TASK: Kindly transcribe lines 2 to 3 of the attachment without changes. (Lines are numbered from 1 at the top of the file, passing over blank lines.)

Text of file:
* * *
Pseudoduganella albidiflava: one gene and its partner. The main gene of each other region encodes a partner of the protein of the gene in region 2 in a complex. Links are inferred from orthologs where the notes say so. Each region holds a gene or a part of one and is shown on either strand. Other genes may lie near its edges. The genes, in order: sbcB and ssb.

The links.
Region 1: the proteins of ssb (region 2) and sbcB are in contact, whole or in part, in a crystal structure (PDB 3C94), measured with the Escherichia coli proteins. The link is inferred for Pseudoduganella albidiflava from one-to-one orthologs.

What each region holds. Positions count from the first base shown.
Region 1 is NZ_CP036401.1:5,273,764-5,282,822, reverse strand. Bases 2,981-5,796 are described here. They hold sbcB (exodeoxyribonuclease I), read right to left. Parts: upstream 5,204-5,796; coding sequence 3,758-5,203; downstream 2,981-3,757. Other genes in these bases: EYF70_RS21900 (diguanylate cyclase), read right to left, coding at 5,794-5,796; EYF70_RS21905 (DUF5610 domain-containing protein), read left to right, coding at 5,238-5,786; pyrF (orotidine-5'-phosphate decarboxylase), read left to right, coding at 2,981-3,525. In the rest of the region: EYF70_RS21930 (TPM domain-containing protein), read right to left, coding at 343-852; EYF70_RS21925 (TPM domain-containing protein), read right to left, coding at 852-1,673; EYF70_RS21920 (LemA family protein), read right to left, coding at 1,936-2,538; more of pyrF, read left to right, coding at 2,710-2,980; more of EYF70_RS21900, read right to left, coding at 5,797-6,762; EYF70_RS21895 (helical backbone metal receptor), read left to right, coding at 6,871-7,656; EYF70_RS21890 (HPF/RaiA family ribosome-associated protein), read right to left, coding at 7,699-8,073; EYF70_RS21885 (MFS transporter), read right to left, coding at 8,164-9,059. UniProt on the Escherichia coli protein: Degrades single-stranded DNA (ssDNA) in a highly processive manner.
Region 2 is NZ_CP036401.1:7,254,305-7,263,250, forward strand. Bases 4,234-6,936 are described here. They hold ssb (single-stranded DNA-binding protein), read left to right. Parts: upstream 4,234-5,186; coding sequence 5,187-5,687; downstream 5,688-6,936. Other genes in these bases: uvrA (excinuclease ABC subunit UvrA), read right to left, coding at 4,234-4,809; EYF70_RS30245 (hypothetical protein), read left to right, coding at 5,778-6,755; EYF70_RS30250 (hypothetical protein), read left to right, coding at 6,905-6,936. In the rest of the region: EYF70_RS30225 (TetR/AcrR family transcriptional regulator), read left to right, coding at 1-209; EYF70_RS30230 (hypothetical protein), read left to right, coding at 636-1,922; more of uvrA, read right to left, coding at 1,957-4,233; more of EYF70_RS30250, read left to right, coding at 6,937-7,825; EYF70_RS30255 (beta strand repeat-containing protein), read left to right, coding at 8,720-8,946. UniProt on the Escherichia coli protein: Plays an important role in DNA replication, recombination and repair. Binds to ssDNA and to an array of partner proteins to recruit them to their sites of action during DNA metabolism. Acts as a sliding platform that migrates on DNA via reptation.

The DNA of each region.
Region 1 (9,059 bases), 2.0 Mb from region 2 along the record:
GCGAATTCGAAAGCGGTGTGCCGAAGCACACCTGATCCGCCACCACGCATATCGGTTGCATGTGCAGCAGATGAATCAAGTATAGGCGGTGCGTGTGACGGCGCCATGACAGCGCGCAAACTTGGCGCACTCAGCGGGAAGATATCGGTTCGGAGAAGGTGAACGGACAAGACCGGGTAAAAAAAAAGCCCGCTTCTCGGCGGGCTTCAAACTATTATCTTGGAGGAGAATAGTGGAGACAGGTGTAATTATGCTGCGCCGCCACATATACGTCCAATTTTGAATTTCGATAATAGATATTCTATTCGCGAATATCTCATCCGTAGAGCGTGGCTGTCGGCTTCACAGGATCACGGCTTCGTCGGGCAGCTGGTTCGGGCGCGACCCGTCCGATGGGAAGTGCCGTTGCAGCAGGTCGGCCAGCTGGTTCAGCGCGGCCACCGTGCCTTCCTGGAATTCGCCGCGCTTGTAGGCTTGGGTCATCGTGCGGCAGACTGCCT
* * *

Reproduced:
The links.
Region 1: the proteins of ssb (region 2) and sbcB are in contact, whole or in part, in a crystal structure (PDB 3C94), measured with the Escherichia coli proteins. The link is inferred for Pseudoduganella albidiflava from one-to-one orthologs.